• Personification: applying human characteristics to non-human entities. ‘Week-night Service’ uses personification extensively. The bells are “hurrying and eagerly calling” (line 2); the moon has “a bland smile” (line 12); the star “makes little jests” (line 15). Most notably, the night is personified as a woman in a ragged blue cloak. In the last stanza, the trees feel “contempt” (line 25), and the car “goes by with a laugh” (line 26).
  • Simile: comparing two unlike things that use “like” or “as.” The sound of the bells is compared to a fireworks rocket. This comparison links the sound of the bells to the visuals of fireworks in the sky, creating more sensory imagery.
  • Enjambment: two or more lines that flow into each other without punctuation or pause. Many lines in ‘Week-night Service’ feature enjambment. This continuity between the lines echoes the overlapping sounds of the bells.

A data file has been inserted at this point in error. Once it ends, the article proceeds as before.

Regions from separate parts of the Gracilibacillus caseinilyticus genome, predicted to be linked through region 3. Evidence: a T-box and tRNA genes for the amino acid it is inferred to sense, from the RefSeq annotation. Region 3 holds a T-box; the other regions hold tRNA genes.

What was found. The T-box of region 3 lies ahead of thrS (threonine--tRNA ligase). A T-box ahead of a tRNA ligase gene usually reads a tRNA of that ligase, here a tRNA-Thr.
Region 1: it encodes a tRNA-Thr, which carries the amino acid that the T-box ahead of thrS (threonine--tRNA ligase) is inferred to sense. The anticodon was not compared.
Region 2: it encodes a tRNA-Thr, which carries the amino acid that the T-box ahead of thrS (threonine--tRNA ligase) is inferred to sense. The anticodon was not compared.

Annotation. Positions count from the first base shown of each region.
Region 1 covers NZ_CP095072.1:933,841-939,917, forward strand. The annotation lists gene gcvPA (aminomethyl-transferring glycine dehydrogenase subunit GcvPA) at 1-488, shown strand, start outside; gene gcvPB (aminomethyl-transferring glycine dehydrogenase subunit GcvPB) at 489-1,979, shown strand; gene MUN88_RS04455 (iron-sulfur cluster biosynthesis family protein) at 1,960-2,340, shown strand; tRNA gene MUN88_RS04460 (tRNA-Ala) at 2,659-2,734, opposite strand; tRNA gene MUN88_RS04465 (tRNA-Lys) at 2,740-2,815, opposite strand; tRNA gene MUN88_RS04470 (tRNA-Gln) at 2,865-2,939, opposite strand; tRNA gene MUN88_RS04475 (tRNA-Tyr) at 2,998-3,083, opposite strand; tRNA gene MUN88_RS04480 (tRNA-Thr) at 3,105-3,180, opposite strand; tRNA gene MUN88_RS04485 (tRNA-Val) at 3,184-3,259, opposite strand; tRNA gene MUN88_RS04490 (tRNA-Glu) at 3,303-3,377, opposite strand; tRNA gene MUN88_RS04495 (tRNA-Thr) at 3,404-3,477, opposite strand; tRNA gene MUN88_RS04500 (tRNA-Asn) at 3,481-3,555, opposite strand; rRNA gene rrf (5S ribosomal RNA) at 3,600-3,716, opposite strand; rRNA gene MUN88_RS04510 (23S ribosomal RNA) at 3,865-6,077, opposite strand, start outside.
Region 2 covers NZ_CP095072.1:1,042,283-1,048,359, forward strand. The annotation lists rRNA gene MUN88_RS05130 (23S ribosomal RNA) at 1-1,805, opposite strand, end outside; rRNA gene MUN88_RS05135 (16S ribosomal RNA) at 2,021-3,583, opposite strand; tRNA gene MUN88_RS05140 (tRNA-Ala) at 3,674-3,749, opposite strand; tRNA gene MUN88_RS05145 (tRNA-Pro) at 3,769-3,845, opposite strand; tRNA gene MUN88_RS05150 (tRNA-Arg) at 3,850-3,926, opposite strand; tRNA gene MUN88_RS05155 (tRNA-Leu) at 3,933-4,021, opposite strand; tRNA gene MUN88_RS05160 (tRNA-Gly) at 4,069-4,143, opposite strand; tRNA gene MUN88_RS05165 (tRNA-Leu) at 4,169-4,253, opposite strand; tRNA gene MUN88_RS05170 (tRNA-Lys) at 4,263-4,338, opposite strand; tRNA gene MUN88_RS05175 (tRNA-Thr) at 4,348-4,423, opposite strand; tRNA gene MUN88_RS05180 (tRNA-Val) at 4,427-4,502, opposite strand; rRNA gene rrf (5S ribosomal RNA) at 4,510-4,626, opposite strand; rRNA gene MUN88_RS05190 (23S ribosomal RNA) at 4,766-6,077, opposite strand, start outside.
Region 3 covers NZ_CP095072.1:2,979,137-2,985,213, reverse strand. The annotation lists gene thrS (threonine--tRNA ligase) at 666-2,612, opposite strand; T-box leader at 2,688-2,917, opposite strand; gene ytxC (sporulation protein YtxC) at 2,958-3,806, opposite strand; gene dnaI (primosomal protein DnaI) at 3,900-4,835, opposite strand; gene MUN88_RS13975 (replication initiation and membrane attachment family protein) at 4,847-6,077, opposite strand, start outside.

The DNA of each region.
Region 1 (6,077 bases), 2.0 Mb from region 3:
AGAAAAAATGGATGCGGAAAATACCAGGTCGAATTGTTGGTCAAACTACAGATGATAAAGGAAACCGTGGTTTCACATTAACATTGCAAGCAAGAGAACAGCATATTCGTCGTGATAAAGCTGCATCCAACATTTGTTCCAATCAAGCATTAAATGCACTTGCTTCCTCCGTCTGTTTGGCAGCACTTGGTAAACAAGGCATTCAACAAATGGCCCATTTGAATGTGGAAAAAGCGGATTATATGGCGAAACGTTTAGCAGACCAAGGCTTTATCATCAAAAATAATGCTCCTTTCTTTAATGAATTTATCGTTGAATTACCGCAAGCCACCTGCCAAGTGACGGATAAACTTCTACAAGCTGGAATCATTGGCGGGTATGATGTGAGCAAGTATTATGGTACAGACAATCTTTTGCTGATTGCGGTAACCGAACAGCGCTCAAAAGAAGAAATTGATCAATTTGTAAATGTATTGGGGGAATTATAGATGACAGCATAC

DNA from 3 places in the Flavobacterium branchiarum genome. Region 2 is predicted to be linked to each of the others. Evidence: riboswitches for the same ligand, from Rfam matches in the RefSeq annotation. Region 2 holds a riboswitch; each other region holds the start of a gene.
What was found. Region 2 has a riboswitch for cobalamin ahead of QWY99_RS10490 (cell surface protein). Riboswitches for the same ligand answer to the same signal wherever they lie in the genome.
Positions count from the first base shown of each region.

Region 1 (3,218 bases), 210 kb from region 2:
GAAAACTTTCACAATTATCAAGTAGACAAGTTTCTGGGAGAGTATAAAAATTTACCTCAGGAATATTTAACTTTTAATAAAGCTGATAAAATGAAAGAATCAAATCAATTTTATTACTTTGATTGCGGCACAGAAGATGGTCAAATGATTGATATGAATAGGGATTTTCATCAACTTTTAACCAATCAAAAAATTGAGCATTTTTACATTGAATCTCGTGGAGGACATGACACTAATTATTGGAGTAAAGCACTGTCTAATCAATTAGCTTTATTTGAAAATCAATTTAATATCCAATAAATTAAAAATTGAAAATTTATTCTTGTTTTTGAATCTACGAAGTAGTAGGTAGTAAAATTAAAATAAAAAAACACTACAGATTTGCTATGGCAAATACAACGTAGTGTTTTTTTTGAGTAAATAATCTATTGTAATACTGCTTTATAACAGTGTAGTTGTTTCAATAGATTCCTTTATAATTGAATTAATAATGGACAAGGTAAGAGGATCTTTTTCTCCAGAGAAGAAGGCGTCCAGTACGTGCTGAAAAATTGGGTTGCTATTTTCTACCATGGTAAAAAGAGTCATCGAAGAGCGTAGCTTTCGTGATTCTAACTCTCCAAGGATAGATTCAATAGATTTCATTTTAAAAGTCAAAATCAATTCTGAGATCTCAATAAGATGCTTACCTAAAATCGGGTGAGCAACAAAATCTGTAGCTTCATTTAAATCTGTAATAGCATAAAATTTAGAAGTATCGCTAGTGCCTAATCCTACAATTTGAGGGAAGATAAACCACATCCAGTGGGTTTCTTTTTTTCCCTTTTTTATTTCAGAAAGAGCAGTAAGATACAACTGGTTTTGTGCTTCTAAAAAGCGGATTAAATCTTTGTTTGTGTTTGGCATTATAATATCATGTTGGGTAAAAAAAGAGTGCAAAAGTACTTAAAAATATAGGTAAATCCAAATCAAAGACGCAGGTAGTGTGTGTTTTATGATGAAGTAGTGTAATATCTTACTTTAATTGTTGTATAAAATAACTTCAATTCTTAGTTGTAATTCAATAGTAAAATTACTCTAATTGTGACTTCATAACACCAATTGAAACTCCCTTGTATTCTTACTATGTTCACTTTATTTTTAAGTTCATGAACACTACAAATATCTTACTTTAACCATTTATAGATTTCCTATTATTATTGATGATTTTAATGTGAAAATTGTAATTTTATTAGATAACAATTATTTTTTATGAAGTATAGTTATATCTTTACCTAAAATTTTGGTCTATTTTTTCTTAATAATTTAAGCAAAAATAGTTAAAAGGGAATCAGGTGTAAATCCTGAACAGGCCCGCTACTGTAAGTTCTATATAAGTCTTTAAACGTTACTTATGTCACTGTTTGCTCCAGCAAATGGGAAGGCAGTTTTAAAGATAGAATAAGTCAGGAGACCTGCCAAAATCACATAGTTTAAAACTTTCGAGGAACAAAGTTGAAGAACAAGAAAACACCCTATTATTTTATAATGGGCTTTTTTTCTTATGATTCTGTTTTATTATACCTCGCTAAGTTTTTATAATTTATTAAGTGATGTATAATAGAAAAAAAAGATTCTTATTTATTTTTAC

• Consonance: the repetition of consonant sounds. The repeated “-ing” verbs in the first stanza are a good example of consonance. The poem uses a lot of repeated sounds to create continuity and to imitate the chaotic sound of the church bells on the otherwise quiet night.


Detailed Analysis

Stanza One

The five old bells
Are hurrying and eagerly calling,
Imploring, protesting
They know, but clamorously falling
Into gabbling incoherence, never resting,
Like spattering showers from a bursten sky-rocket dropping
In splashes of sound, endlessly, never stopping.